The most recent Tuscan wine history also witnesses great wines being produced from international vines: these are the Super Tuscans, issued from Merlot, Cabernet Franc and Cabernet Sauvignon, such as Sassicaia, Masseto, Ornellaia and Tignanello. Sassicaia is one of the most renowned wines of the Tuscan tradition. Bolgheri Sassicaia, commonly known as Sassicaia, is a DOC wine whose production takes place in a specific area of ​​the municipality of Castagneto Carducci, near Livorno, with a blend of at least 80% of Cabernet Sauvignon. Bolgheri Sassicaia is created by Tenuta San Guido, which owns all the vineyards within the delimited area. The challenge of planting Cabernet Sauvignon in Maremma was an immediate success, when in 1972 Sassicaia won in a blind tasting in London against the best Cabernets of the world. The 100/100 rating given by critic Robert Parker then marked its destiny forever.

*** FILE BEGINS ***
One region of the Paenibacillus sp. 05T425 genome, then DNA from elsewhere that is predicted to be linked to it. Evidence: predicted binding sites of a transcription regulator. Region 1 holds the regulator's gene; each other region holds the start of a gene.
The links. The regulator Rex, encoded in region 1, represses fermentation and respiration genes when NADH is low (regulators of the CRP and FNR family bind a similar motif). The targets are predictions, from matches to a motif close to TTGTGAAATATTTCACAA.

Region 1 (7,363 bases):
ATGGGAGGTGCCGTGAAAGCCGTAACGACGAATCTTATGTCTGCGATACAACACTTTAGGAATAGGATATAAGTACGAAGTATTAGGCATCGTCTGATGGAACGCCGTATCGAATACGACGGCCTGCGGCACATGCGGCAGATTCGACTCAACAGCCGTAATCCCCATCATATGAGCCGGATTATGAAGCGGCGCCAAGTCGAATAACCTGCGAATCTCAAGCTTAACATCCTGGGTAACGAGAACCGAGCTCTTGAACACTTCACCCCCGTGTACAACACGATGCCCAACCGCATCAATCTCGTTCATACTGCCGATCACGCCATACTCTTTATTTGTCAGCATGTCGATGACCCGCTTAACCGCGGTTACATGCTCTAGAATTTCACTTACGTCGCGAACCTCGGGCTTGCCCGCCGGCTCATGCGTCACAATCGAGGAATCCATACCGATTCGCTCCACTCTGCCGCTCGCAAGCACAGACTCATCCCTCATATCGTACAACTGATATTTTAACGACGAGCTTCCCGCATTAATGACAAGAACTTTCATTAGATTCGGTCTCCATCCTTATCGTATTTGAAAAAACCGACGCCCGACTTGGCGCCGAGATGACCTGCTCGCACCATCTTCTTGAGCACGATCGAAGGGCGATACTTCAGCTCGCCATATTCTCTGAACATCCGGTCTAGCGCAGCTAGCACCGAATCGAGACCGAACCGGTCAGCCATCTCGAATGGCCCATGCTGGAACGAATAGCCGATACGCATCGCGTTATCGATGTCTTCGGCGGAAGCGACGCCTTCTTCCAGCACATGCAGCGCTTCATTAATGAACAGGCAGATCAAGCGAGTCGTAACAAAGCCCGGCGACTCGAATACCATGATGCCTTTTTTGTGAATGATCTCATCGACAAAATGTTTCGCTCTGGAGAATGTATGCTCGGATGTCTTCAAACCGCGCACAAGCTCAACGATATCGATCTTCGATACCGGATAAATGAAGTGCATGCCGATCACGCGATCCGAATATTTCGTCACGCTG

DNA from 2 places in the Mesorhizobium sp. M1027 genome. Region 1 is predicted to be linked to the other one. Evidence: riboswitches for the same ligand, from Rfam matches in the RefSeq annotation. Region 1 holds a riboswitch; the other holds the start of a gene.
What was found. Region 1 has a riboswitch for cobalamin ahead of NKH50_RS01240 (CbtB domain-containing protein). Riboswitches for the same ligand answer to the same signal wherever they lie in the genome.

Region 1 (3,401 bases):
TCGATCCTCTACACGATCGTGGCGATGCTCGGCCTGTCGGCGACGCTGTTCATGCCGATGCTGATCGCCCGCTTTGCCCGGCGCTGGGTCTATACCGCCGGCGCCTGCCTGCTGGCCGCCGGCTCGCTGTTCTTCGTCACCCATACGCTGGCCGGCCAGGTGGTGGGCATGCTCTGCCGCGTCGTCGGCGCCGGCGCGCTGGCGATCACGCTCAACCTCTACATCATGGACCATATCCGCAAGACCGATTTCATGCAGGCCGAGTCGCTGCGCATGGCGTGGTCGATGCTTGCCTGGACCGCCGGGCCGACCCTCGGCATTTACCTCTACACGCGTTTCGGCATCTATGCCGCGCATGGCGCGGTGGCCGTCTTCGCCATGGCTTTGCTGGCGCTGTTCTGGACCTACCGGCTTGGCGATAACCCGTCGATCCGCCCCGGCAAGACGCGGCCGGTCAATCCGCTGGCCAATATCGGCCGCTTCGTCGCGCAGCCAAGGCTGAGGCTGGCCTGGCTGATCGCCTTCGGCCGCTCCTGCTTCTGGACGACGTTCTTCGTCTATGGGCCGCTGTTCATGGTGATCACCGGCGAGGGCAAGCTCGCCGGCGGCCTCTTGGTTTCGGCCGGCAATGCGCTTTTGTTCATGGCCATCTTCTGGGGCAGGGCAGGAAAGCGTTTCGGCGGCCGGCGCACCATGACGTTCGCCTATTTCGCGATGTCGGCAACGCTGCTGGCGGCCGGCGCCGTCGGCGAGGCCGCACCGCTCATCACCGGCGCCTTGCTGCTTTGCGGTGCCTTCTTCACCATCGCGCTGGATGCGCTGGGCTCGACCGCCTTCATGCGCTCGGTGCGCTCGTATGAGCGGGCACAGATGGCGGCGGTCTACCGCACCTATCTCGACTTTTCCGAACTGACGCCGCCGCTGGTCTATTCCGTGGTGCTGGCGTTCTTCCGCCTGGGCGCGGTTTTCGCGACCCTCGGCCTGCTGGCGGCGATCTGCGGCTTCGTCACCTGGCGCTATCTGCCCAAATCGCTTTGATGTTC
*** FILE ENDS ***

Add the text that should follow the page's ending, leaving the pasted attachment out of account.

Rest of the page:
Other important Italian wines and spirits
In addition to the production of great red and white wines, Italy is also famous for some great fortified wines. The famous "meditation wines" are exactly that. There are examples of great passitos and fortified Italian wines capable of conquering palates all over the world.
The Italians have learned to master the art of withering grapes long ago. This consists in letting the grapes dehydrate - they must “appassire”, wither, in fact - losing water and becoming more concentrated before making wine. A great example is Amarone della Valpolicella. Apart from the withering operation, for the rest these wines use normal vinification techniques and therefore are dry.

To get to a sweet wine it’s necessary to stop the alcoholic fermentation, adding a certain quantity of alcohol: in other words, you have to “fortify” them. This is how the renowned Sicilian sweet wines Zibibbo and Marsala were born. Finally, we’d like to mention a famous spirit, Grappa, distilled from grape skins and its seeds, the marc. Among the most renowned areas, the Geographical Indication Grappa Veneta or Grappa del Veneto is reserved exclusively for marc spirit, made from grapes produced and vinified in the region, distilled and bottled in Veneto.